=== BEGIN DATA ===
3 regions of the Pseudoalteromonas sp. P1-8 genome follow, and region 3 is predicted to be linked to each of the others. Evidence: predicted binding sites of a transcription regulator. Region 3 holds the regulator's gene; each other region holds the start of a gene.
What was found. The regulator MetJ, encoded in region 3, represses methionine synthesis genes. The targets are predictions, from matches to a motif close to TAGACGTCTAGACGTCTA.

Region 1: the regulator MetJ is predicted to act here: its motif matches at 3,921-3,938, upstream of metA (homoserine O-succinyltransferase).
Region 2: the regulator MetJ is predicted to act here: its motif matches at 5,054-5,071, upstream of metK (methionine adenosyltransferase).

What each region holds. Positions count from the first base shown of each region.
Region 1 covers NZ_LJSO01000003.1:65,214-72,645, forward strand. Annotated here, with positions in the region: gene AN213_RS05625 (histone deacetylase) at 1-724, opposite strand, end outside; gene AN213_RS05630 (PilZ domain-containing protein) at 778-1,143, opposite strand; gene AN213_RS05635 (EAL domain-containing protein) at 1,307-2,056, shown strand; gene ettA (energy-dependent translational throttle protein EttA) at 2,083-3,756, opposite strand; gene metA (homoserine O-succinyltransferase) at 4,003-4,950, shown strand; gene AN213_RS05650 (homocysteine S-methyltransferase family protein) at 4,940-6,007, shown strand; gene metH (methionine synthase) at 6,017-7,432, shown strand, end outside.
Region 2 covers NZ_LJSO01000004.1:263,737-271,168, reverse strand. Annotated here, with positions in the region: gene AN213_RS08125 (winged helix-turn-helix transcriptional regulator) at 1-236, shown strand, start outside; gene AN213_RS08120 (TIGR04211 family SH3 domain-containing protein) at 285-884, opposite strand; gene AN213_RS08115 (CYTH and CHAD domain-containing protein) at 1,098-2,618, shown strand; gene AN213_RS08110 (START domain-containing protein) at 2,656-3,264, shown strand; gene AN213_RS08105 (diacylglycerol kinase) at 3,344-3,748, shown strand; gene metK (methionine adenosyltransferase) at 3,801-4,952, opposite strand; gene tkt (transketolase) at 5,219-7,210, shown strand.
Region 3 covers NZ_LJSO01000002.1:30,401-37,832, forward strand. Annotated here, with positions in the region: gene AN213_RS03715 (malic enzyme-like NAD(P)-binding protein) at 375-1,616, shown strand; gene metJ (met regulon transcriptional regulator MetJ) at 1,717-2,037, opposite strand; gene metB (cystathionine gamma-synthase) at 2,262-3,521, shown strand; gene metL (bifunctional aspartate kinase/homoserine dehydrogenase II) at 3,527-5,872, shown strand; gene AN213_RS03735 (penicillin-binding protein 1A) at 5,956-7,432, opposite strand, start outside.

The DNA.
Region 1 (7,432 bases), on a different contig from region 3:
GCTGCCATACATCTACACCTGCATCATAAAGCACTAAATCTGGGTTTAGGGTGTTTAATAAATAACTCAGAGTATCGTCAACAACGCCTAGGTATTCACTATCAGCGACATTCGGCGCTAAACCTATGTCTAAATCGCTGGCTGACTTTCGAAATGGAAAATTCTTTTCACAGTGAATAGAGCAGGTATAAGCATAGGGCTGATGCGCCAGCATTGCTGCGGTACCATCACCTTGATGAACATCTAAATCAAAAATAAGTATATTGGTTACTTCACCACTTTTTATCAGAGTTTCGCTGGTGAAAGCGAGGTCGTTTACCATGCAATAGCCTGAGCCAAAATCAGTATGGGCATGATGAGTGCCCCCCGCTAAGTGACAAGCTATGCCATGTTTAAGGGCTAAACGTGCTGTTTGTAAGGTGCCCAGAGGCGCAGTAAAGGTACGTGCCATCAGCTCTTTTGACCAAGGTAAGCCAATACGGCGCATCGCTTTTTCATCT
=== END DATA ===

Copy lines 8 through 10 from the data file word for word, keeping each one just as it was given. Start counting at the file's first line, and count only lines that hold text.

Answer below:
Region 3 covers NZ_LJSO01000002.1:30,401-37,832, forward strand. Annotated here, with positions in the region: gene AN213_RS03715 (malic enzyme-like NAD(P)-binding protein) at 375-1,616, shown strand; gene metJ (met regulon transcriptional regulator MetJ) at 1,717-2,037, opposite strand; gene metB (cystathionine gamma-synthase) at 2,262-3,521, shown strand; gene metL (bifunctional aspartate kinase/homoserine dehydrogenase II) at 3,527-5,872, shown strand; gene AN213_RS03735 (penicillin-binding protein 1A) at 5,956-7,432, opposite strand, start outside.

The DNA.
Region 1 (7,432 bases), on a different contig from region 3: